Angelique killed three. Among these was the caporegime who had summoned her to his back seat. This was the leather-clad lair where Peter, in peacetime only moments lost, would have been escorted. The Italian chieftain, and his two closest guards, gurgled blood. It dripped from necks cut in strokes that came so fast that they almost seemed as one. I suppose that, like the two Peter ended with broken necks, their trio’s true death may not have come as instantly as I had previously related. Slit throats and pierced hearts are messy, sticky, and unpleasant things. Like the Italians, I romanticize a bit the actions of beautiful women.

Gore versus beauty aside for the moment, the simple math of Angelique’s three victims left ten of theirs against the three of mine. Arithmetic is not always as easy as it seems, however. For example, Angelique’s three bodies are less than the four that Peter’s bullets found. It might thus seem that Peter was the greater murderer for the day. Certainly his lifelong count of bodies is a feat almost unparalleled in the history of war and crime. But I will award the victory of the day to Angelique. Her actions not only beheaded the snake of that Italian crew, but allowed Walter to find the weapon that more than evened any advantage of simple numbers.

Bull had made the mistake of going for the Cadillac. Duke still cowered there, by the way. His role in all of this was simply to duck, and to fire a few quick rounds to no effect from that vehicle. Certainly the powerful sedan would have been quicker in escape than Peter’s truck, but, as Walter knew, escape for our kind was never really an option. He had ridden shotgun in Peter’s pickup, and chose to return to it, knowing what the vehicle had inside. Peter, after all, was just as wealthy as the rest of us, and no more prone to long-term savings. He had no love for the trappings of luxury, but Peter spent his money on things that he enjoyed. What he liked was killing.

Let me explain what Peter kept, and Walter sought so quickly in that moment. In some of the more colorful parts of the world that I and my compatriots had previously inhabited there is such a thing as a “technical.” This is what passes for motor cavalry to warlords with small budgets. One takes a simple, non-military vehicle, typically a pickup truck such as Peter possessed, and attaches to it a weapon that costs ten times the value of the car. In most places, the weapon was pilfered from a wealthier army, such as our former master’s. Peter, however, had bought his honest. Illegally, but honest. Peter purchased from an arms dealer an M2 heavy machine gun. With the deal he also obtained a pop-up tripod that he could conceal beneath the aluminum hard-top of his pickup bed. It made his truck a technical.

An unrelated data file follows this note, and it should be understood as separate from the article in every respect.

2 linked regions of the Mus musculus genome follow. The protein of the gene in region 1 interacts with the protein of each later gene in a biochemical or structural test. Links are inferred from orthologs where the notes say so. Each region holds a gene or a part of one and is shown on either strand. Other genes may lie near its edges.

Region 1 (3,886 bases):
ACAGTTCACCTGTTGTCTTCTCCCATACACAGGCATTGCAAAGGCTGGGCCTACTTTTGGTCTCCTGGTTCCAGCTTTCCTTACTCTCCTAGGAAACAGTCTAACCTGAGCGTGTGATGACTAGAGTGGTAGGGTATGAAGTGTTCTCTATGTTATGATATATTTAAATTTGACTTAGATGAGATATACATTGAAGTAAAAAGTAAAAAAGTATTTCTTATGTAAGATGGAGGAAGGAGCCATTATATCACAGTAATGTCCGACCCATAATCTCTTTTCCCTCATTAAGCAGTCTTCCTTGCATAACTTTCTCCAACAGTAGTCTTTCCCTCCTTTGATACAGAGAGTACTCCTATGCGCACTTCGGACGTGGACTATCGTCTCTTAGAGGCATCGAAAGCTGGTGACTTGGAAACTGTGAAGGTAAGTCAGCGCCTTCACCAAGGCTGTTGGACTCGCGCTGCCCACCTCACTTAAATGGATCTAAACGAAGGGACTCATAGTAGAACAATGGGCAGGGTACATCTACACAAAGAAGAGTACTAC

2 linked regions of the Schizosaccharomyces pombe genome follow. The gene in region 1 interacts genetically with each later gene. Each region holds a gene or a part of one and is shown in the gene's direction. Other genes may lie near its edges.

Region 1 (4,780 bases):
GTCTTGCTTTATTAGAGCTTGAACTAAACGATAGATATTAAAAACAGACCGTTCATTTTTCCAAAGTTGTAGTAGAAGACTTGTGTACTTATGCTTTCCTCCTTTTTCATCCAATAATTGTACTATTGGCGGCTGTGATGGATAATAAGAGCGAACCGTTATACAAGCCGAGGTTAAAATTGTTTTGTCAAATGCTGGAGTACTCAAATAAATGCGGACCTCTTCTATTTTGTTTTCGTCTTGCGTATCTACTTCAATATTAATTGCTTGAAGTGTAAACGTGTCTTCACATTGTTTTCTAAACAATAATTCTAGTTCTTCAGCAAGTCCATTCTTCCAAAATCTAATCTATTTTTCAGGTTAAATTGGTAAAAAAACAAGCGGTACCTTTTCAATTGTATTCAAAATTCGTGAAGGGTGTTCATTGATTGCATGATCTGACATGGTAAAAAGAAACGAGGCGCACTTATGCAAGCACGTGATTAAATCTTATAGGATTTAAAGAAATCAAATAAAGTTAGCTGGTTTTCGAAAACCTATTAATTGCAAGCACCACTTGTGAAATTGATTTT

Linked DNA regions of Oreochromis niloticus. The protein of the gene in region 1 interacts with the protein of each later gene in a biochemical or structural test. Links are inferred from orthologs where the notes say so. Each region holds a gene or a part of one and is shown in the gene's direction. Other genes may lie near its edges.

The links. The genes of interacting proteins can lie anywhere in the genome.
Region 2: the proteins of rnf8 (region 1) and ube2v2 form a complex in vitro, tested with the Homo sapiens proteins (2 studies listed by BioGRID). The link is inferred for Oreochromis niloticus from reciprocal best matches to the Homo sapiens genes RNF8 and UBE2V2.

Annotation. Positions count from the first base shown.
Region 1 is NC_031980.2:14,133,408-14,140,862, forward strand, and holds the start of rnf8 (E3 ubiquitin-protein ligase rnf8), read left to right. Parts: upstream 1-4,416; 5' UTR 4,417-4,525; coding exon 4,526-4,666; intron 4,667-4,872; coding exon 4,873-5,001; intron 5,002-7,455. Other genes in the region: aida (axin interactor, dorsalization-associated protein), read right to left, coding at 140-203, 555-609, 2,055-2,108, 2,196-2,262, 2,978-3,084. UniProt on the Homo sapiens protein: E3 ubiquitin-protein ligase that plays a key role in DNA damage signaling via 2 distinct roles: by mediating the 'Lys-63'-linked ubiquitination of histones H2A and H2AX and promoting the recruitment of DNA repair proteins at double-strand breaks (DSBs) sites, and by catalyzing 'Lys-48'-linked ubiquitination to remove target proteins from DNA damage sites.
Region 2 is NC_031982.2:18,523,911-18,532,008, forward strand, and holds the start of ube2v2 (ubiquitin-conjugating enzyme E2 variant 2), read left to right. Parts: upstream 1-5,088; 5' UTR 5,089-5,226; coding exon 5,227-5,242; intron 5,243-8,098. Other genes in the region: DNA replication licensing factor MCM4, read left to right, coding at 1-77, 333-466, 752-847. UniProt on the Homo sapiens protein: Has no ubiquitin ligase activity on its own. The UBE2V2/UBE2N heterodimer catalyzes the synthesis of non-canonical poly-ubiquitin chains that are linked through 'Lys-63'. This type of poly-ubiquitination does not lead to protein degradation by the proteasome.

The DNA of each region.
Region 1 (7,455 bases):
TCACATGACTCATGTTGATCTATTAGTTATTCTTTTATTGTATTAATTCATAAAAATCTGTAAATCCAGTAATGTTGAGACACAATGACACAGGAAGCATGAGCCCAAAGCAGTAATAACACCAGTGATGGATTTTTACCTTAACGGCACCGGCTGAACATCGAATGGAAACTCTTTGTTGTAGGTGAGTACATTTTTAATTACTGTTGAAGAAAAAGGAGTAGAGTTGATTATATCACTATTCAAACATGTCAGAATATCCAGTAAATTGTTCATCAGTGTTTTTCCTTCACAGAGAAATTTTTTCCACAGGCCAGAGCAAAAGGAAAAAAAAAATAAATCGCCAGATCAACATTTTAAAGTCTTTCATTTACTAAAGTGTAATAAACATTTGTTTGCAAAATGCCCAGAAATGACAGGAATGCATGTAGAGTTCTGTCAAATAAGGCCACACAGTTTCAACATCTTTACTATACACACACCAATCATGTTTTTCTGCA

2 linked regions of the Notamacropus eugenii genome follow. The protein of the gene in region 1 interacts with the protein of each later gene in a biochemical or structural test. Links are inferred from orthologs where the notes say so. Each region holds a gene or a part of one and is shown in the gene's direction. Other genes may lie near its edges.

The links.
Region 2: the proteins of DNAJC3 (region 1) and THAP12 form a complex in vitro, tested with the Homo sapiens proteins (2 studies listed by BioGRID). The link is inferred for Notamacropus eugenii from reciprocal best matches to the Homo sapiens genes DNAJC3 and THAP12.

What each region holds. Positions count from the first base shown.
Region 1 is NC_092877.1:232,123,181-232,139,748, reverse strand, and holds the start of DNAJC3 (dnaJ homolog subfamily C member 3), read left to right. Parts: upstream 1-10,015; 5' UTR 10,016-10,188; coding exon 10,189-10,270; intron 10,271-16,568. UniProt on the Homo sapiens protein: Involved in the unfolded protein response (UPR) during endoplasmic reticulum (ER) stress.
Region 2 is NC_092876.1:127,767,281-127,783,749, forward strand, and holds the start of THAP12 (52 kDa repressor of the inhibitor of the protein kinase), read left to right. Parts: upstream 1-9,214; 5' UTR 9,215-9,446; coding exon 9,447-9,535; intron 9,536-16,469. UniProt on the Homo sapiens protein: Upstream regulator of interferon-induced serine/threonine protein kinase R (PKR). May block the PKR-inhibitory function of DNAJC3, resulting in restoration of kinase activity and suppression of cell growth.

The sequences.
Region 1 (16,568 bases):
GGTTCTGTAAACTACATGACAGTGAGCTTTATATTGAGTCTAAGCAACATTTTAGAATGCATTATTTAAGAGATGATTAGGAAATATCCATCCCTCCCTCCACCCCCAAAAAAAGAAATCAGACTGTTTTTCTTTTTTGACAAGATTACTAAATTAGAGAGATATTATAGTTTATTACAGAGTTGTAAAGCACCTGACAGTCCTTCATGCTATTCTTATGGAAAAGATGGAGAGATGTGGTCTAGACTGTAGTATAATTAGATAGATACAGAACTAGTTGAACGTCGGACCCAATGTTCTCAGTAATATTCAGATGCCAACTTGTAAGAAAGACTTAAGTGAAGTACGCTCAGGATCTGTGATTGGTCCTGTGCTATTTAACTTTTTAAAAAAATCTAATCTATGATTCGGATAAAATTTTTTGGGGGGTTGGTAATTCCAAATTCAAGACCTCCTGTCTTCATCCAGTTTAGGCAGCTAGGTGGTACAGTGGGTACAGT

The M2 has been called the mother of machine guns. It is the weapon with which Audie Murphy held off six tanks and three hundred German Soldiers in World War II. The quality of the weapon has only improved since that time, while the durability of human targets has remained as soft. The M2, or “Ma Duce” for those who hold it in affection, is what Hollywood imagines a machine gun should be. Again, I know I digress to film, but the M-16s or Kalashnikovs, which in the movies are singular engines of certain death, in life hold less than five seconds worth of ammunition. If fired for longer periods from larger magazines, their barrels will melt down. The M2, however, is air-cooled, belt-fed, recoil-operated, five-hundred and fifty rounds a minute of murderous perfection. It is much like ourselves. Its firing was a fair tribute to those two of our number lost that day.

I suppose I should at this point introduce Walter Smite, the operator of the gun that effectively ended the battle and started the larger war that day. What can I say about Walter? He is scar faced, bald, ugly, thin and tall. A mongrel of indeterminate ethnic background, Walter was never inclined to dwell much on his past, even with me. He was the first of our company, my eyes and ears, my own left hand. I am left handed, although he uses his right primarily. He never had Peter or Angelique’s super powers when it came to killing, but I’d rather have him on my side in a fight than any other. He is a man’s man and a human’s monster, the closest thing a person like me could call a friend. We enjoyed each other’s company.